Cameras in Preschool Classrooms: Who Are They Really Watching?



It is hard to leave your children in the care of others but we have to do it.  We know that a good preschool experience builds socialization skills and self-esteem.  Many parents need child care so they can work to put food on their tables.  Children in developmentally appropriate and play based preschools develop a love of learning that is hard to replicate at home.  There are many reasons that parents seek the best preschool but the decision is not without angst.  Sometimes, parents find comfort when they are shown video cameras in the classrooms.  In some preschools, parents are given internet access to the cameras and in some they are not.  There has been recent controversy about internet access because parents have objected to their own behavior being caught on camera or the behavior of their children being watched by other parents.  Even if this access is not available or becomes less so because of lawsuits about right to privacy, some parents find comfort in the existence of the cameras.  It feels like someone is watching out for their children, but is that why the cameras are really there?

I teach professional development courses for early childhood professionals from all different schools.  More and more as I present ideas for engaging children’s curiosity, teachers tell me that they would love to do everything I present but they are not permitted and they are being watched.  They are forced to do circle times that are too long for even the average adult attention span.  They are forced to make children who are far too young sit with workbooks for 30 minutes or more.  They are not permitted to be creative in their presentation of new concepts.  They are being watched.  They describe school directors sitting in offices watching them all day long and jumping on the chance to admonish them for veering slightly off a scripted curriculum that has been handed to them (which in English translates to “it doesn’t matter what the children are curious about because this is only about making money off of parents’ fears.”)  The teachers repeated report that they are the ones being watched.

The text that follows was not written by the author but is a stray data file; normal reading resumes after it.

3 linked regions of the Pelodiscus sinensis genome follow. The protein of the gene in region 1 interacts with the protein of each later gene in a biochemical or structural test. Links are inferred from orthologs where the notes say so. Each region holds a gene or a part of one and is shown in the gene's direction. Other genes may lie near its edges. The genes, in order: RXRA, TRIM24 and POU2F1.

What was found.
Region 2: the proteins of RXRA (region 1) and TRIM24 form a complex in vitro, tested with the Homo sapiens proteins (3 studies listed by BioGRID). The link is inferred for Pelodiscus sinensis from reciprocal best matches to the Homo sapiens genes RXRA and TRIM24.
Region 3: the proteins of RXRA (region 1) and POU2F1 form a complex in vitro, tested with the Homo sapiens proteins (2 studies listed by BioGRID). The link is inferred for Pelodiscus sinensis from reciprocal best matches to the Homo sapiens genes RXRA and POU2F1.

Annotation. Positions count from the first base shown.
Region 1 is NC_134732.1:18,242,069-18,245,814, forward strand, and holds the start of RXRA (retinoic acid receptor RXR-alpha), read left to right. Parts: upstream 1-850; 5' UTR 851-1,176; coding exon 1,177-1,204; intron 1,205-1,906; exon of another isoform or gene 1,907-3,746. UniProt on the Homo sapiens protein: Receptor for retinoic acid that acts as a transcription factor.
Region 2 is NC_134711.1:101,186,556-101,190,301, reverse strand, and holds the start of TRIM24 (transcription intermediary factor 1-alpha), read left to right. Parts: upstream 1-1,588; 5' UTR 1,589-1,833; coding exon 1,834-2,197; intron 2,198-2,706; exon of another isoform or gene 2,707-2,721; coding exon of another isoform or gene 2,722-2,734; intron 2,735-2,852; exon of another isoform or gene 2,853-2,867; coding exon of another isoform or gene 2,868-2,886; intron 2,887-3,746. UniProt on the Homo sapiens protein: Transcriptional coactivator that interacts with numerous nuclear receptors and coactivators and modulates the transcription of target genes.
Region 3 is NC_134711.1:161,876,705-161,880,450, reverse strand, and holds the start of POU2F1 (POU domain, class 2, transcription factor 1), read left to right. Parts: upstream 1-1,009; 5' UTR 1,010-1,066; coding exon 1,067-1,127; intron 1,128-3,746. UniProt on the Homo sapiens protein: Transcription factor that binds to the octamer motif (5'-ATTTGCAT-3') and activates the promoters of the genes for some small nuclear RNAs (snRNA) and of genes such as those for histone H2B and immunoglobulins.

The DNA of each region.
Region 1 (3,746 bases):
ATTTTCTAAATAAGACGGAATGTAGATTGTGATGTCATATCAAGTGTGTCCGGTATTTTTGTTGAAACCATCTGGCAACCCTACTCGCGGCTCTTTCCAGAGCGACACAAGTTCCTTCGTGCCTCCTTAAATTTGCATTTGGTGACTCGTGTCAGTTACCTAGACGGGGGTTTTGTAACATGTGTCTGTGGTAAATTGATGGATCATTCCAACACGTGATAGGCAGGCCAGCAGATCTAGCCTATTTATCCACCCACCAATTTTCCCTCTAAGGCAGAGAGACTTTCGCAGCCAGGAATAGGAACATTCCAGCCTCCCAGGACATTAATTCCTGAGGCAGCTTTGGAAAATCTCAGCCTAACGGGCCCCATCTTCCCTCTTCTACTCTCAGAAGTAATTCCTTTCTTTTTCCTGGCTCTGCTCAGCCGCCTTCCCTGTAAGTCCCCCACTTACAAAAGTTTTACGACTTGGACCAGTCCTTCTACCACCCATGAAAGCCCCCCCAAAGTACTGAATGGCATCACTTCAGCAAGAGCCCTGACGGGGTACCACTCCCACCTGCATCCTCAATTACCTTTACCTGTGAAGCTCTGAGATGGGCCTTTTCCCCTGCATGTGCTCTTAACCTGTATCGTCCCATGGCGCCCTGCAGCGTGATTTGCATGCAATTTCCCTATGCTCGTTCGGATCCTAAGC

If school administrators cannot trust their teachers, why are your children there?  There is something wrong when adults who have been educated in how to teach children in a developmentally appropriate way need to be scripted and watched.  One might argue that not all preschool teachers are educated in education.   The ability to teach is a skill set.  Teachers are taught about cognitive theories, classroom management, typical behaviors and strategies.  Just because people have knowledge or love children doesn’t mean they are qualified to teach.  But that’s an article for another day.  Suffice it to say, you want to find a preschool with qualified staff.  So again I ask – If you have found a preschool with qualified staff, why does the administration need to watch them all day long?  And if they do not trust their teachers, why do you?

Can you trust your child’s teacher if the school director does not?  It is possible that the teacher is a wonderful person trying to do the right thing for the children.  I meet teachers who are so frustrated by being unable to do what they know should be done with preschoolers.  They know what is good and right but cannot do those things because of the package that has been sold to parents.  Parents today are so afraid.  They are raising children in a test oriented educational society that has everyone worried that their children won’t measure up.  If you want your children to have a foundation for success, you must allow preschools to teach them in a developmentally appropriate environment that fosters a love of learning and builds self-esteem.  This cannot be taught with a script.  This will not happen when your children are frustrated by being asked to sit still too long.  This foundation is impossible to build when your child’s curiosity is invalidated by an adult agenda.  Just like anything else, if it sounds too good to be true, it is.  If cameras are required to ensure that promises made to you happen, then the promises are the problem.